1898 - September 2 - NOTCH GANG of Counterfeiters in the Mountains of Maine.
[Lewiston (Maine) Journal.]
"I see by the papers that the famous Notch Gang of New Vineyard is again rampant," said a Farmington man who came out of the dining hall of the Victoria Hotel in Lewiston to-day, and lit a cigar in the office. "Now, I know something of that gang. It is, or has been in the past, one of the biggest counterfeiting gangs in the country. I know where there was a ten quart pan of counterfeit money under the counter of a grocery store for three weeks in that region, and every stranger that came in carried away a piece of it. They were operating 20 years ago at the Notch, but had a camp up in the sides of the Basin, in a secluded spot. One day a New Vineyard man found a woman wrapped in an overcoat, and laid on his front door step when he got up in the morning. She was in a high fever, and out of her mind. When the man had got her into the house, and his wife had stowed her away in a feather bed, he sent for a doctor in Farmington, Dr. Richards, and he brought her out of her fever, but she wouldn't tell him what her name was, or where she was from. No one in New Vineyard knew her. One day when she was strong and well she suddenly disappeared and a bag containing $50 was found in the house. When the Notch Gang came to be better known it was supposed that she was a member of it.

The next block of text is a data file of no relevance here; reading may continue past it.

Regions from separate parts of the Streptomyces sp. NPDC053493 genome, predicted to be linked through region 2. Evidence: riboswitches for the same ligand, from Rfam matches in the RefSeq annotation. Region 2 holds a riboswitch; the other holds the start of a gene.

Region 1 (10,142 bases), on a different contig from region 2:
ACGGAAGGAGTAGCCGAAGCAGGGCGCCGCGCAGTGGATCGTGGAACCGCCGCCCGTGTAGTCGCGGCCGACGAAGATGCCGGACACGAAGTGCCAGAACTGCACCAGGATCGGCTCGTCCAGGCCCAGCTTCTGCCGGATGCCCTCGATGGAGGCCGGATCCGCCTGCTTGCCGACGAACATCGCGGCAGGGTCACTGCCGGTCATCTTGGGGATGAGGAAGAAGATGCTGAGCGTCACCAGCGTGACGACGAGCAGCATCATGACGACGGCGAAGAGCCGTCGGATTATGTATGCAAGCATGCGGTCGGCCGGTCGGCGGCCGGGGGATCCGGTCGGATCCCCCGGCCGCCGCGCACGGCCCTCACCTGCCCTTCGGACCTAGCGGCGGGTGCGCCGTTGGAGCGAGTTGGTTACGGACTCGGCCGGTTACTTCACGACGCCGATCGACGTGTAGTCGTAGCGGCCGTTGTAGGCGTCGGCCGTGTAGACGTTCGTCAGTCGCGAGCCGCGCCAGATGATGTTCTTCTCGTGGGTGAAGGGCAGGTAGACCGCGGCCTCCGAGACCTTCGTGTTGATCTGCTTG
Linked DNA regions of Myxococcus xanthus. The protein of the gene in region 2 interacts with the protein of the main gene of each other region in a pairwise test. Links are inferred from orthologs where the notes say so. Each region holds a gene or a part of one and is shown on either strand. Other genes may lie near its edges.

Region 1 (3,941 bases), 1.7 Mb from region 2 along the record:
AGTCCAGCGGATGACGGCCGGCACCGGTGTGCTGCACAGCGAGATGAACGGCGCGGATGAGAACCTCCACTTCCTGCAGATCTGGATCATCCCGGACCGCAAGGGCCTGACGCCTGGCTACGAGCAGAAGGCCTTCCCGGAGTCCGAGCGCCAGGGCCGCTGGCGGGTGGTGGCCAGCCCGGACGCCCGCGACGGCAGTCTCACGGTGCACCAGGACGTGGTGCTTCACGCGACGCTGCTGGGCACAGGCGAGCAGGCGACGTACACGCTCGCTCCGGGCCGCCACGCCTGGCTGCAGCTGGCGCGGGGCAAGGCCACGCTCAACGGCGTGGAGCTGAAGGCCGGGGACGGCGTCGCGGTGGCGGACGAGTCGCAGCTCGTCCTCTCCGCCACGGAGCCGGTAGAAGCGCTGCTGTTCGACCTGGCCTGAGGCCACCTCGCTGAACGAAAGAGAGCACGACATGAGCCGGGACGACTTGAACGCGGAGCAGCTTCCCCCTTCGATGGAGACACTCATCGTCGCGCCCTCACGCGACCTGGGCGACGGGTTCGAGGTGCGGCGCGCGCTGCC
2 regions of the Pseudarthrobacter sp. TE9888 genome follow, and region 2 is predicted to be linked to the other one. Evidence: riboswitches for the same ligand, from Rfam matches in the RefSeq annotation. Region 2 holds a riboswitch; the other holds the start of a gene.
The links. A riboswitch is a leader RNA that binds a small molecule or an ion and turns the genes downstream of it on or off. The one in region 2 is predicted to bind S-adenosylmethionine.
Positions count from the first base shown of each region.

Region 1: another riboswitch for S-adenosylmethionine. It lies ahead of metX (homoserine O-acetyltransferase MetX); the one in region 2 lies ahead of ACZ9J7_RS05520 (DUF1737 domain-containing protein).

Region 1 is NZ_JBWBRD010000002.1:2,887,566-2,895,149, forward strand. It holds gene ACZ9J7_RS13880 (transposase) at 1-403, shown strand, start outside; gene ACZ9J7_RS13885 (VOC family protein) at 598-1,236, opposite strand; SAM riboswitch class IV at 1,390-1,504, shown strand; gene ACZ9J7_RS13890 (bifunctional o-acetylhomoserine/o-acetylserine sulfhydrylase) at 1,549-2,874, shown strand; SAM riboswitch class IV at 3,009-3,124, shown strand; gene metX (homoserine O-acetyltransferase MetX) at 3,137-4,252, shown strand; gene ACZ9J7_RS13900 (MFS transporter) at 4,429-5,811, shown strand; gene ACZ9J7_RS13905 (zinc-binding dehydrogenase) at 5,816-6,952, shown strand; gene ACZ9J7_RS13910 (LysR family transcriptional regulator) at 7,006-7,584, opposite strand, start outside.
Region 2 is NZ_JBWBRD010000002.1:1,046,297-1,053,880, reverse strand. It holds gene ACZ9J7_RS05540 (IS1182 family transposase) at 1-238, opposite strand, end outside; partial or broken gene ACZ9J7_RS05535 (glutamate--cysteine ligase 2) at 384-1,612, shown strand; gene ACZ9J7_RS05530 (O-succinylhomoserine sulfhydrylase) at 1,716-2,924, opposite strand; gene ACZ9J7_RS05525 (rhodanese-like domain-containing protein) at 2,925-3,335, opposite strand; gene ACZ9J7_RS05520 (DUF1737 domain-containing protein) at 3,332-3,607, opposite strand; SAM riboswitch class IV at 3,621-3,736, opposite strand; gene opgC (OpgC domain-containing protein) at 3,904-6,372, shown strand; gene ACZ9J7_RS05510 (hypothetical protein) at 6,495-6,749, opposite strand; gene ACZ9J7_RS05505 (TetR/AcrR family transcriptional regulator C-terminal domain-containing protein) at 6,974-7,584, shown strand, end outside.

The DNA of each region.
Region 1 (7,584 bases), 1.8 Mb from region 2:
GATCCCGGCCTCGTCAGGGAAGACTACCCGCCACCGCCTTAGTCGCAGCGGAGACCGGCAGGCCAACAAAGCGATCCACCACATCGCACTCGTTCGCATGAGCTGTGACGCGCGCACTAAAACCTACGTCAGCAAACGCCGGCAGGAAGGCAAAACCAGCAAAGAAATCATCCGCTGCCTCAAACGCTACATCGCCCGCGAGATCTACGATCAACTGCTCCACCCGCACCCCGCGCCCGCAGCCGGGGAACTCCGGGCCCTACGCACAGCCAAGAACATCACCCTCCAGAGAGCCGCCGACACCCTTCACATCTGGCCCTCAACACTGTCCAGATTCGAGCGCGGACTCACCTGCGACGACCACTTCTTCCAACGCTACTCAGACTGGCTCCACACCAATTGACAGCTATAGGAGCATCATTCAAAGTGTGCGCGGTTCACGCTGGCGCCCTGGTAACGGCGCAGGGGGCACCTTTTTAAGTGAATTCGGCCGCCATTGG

"I know a little green glade on the farther side of New Vineyard Mountain, close to a babbling brook, where there are three graves. No one knows who is buried there. At first there was but one. Then as years passed there was another and another. Probably there are not 10 people in Franklin County who know of these. I don't know whether they are any part of the Notch Gang, but it is queer. A gang of outlaws living among these mountains, probably in some hidden cave, making bad money, moonshining, and having women, and graves, reads like 'Lorna Doone.' The other morning the gang drove 23 sheep out of a man's yard while he was eating breakfast. He followed them to the road in the woods and lost sight of their tracks. If I was a detective the story would make me wild to go to that place and hunt out the Notch Gang."
The Cincinnati Enquirer
September 2, 1898
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